because people speak English
It is the time of year when people are entering the work-force full time for the first time in their lives. Whether you are graduating from high school or college the next step feels like a big one! Most people have a feeling of uncertainty and anxiety. What’s next? Will I be able to find a job? What if I make the wrong career choice?
This week, I want to take a look at some career advice for new graduates. As our guides or mentors, I have selected 2 pillars from the American Business Community: Bill Gates and Warren Buffett.
QUESTION: Mr.Buffett, Mr. Gates, I am Ibrahim Dolly and I came from Portugal. I have a question for both of you. You both knew early in your careers what you wanted to do in your life. What advice do you have for those of us who are a little bit unclear?
GATES: Well, finding the thing that you are passionate about and that you are good at can sometimes take a period of years. I think Warren and I were lucky we kind of ran into it. I wasn't even sure it was software. I was kind of obsessed with it but then it wasn't clear it could be a career. When that happened, it was great. I think most other people get into their 20s and have to try out some different experiences. And some things will expose you to a lot of different businesses, a lot of different work opportunities. And I think you can make your first few jobs optimized for getting that exposure. And then when you want it, see the thing that you want to be fanatical about and just jump on to that.
BUFFETT: First of all, I'd say marry the right person. [LAUGHTER] And I'm serious about that. [APPLAUSE] It will make more difference in your life. It will change your aspiration, all kind of things. It's enormously important who you marry. Beyond that, I would say that do what you would do if you were in my position, where the money means nothing to you. At 79, ... I work every day. And it's what I want to do more than anything else in the world. The closer you can come to that early on in your life, you know the more fun you're going to have in life and really the better you're going to do. So don't be driven where you think the last dollar is presently or anything of that sort. And then also go to work, if possible, for an organization or an individual that you admire. I mean I offered to go to work for Ben Graham because there was nobody I admired more in the business than him. I didn't care what he paid me. When he finally did hire me in 1954, I moved from Omaha to New York and I didn't know what I was getting paid until I got my first paycheck. But I knew I wanted to work for Ben Graham. And I knew I would jump out of bed every morning and be excited about what I would do and I would go home at night smarter than I was in the morning. Go to work at a job that turns you on and a person that turns you on and institution. [APPLAUSE]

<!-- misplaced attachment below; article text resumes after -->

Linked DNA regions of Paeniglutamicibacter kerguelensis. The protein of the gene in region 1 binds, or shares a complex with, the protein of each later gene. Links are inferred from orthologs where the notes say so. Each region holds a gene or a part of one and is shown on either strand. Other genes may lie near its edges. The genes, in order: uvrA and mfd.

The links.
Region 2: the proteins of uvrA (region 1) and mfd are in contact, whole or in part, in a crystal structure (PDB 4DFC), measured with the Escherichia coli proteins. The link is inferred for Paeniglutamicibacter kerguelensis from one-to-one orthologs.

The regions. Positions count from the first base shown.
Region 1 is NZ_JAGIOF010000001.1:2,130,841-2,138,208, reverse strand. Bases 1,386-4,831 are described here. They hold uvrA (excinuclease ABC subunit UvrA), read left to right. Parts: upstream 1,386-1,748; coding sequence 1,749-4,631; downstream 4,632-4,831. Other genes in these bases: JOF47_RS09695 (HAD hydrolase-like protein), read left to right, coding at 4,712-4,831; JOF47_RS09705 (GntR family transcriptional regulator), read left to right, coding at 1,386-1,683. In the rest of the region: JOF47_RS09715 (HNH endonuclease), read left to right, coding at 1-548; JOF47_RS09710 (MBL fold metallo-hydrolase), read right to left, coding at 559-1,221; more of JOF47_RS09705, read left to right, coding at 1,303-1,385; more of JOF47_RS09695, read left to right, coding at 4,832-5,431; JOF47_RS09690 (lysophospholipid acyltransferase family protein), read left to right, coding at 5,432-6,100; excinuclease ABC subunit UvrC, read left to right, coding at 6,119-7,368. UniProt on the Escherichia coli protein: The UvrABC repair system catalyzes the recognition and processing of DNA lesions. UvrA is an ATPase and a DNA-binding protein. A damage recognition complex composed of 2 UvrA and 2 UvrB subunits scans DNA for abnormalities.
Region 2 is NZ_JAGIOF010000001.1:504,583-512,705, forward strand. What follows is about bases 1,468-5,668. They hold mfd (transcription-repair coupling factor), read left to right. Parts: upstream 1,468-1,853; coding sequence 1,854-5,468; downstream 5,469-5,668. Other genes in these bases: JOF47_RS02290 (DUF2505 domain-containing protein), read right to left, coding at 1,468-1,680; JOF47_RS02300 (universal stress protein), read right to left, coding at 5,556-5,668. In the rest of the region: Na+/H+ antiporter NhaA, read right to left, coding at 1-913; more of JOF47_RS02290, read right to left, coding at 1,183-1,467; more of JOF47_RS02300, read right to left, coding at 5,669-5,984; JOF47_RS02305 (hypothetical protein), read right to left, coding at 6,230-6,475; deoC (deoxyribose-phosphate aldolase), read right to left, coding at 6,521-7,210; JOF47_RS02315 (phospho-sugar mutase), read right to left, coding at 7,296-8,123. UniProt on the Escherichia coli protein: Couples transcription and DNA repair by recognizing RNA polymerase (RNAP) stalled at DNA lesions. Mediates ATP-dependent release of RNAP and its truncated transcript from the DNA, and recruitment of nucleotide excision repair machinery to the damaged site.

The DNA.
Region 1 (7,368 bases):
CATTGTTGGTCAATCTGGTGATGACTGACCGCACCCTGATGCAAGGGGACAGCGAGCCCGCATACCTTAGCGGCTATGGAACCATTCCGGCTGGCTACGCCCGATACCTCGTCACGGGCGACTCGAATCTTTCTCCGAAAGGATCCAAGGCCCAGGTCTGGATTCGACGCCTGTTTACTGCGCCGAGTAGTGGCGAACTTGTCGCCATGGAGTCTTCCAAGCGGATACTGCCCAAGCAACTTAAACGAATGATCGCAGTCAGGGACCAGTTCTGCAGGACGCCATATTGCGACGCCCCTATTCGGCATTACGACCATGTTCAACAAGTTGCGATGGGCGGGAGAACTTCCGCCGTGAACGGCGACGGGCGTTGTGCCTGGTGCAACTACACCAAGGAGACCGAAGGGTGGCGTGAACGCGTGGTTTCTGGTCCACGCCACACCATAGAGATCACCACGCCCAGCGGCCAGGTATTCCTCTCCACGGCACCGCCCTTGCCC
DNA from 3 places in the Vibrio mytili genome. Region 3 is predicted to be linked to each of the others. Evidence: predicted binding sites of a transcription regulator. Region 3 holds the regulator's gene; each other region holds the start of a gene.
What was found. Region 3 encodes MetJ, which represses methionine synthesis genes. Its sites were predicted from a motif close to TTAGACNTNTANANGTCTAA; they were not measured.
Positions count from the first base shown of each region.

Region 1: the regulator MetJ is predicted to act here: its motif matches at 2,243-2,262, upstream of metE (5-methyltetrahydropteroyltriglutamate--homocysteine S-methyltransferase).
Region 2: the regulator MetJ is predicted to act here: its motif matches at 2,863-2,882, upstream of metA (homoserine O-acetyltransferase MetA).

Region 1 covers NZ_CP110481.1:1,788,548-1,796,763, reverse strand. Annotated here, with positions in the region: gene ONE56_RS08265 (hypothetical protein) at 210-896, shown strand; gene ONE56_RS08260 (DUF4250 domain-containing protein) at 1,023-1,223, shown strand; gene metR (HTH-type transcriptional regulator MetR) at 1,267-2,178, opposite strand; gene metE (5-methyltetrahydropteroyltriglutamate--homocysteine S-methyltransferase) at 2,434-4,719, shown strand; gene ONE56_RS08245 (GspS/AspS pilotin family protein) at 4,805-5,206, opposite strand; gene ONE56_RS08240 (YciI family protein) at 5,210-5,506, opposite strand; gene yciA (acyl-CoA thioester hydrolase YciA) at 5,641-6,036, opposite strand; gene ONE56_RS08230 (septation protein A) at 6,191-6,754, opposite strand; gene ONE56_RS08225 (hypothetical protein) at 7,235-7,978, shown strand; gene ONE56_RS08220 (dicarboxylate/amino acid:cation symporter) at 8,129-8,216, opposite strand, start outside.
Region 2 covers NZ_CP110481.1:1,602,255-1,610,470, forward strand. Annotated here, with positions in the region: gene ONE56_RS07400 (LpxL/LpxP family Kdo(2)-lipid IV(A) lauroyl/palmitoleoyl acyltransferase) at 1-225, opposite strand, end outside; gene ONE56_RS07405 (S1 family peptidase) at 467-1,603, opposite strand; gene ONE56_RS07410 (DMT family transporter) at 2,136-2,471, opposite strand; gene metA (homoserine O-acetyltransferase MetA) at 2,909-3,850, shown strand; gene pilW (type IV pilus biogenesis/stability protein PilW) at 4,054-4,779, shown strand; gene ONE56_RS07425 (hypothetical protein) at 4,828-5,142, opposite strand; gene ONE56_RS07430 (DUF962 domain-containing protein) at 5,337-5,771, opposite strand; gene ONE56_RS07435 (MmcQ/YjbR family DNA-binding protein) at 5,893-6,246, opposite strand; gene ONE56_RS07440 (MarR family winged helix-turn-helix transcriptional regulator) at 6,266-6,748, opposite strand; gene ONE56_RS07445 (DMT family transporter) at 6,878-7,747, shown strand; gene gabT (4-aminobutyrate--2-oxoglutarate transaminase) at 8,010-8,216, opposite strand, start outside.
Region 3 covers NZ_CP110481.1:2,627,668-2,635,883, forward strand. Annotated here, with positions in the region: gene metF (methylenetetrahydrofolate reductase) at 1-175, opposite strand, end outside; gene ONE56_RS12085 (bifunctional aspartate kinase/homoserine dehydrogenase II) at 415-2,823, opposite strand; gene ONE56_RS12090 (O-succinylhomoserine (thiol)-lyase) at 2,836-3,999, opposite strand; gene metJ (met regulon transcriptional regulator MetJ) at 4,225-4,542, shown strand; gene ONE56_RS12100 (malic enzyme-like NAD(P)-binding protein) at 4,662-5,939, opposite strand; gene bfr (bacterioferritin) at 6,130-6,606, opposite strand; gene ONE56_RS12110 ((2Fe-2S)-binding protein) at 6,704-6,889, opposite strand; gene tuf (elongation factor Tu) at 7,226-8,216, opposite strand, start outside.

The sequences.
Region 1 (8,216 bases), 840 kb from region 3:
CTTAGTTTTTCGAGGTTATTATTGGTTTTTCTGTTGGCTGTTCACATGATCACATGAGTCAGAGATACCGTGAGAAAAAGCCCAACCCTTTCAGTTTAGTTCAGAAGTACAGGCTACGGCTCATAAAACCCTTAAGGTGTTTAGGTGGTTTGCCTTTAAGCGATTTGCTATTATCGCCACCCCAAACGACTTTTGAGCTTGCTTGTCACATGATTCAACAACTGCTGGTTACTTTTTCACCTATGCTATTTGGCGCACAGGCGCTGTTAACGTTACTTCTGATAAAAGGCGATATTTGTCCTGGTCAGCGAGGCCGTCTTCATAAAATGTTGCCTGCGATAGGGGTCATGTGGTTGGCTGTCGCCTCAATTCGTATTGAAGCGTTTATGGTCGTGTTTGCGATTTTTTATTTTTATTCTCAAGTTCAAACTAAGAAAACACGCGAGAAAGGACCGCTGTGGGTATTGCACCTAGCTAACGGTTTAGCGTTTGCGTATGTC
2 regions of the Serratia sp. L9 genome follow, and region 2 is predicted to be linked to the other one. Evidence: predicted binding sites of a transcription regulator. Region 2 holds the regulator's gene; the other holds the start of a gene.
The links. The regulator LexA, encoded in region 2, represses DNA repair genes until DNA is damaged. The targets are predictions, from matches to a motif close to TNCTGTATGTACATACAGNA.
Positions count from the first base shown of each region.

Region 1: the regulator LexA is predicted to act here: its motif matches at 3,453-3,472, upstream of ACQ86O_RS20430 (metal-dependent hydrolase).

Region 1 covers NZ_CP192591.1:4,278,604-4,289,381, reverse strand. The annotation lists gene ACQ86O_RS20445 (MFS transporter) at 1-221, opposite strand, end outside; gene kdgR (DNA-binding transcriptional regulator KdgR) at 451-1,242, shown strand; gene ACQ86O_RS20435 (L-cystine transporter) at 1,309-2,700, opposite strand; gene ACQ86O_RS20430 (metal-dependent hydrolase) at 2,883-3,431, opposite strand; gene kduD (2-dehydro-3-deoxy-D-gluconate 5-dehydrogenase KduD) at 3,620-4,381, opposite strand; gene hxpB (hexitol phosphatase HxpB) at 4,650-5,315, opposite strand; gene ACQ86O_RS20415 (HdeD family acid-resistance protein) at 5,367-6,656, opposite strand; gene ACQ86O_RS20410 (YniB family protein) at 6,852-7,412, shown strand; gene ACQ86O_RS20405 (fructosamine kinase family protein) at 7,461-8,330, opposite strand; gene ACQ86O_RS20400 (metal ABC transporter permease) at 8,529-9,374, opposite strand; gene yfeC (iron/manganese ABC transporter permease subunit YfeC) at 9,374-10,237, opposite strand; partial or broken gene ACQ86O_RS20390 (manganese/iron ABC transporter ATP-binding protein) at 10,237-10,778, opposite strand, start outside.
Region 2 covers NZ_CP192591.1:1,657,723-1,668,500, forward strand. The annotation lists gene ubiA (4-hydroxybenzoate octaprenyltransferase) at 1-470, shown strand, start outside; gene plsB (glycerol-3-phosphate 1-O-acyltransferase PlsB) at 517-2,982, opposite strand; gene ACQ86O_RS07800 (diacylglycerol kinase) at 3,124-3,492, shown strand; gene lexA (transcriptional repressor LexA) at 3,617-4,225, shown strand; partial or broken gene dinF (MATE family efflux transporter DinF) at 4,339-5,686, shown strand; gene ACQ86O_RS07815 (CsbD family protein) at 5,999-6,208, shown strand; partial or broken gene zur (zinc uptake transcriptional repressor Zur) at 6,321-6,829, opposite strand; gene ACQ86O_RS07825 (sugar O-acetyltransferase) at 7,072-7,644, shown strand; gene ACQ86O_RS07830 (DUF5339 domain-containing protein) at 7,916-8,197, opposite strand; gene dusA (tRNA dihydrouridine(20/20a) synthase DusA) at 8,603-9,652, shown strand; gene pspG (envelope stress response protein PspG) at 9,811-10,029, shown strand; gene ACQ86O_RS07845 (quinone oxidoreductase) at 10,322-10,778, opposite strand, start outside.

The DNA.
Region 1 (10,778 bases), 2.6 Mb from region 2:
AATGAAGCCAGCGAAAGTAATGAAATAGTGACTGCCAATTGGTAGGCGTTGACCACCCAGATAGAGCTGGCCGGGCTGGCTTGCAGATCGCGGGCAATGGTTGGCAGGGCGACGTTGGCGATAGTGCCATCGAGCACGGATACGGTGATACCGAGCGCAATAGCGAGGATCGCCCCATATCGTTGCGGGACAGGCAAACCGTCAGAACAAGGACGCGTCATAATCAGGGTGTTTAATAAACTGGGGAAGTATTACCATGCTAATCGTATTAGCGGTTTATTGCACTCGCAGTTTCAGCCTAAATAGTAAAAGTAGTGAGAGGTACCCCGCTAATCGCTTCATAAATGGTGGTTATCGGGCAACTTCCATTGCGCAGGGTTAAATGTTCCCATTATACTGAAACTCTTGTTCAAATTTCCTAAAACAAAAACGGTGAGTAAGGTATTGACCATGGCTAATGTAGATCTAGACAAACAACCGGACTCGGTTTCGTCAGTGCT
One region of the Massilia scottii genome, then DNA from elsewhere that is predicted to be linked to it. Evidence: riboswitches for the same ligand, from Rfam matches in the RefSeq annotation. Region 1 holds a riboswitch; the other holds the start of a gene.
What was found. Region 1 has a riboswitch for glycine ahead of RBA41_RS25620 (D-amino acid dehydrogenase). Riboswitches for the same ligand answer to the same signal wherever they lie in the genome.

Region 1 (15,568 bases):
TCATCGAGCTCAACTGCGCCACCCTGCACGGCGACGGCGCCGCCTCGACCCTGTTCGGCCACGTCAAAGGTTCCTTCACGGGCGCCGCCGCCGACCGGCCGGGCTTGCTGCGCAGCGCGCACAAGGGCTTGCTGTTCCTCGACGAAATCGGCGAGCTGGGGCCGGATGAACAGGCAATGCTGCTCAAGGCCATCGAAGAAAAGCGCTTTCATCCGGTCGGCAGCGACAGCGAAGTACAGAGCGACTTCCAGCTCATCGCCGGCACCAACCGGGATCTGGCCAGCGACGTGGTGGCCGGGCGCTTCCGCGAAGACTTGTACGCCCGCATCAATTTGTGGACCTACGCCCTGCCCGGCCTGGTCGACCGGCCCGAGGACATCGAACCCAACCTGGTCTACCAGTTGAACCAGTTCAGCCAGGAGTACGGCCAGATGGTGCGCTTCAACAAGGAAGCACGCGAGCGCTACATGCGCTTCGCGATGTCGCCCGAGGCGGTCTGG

Have you found your ‘passion in life’?
Have you found something you are ‘good at’?
What do you want to do after graduation?
Does your ‘passion’ and ‘what you are good’ at suit your career path?
Is it always possible to make your passion your career?
Do you agree with Mr. Buffett that “marrying the right person” is important to your career?
To view these excellent visionaries of business go to CNBC
To all of the graduates entering the work force for the first time: good luck, enjoy, and always be yourself!
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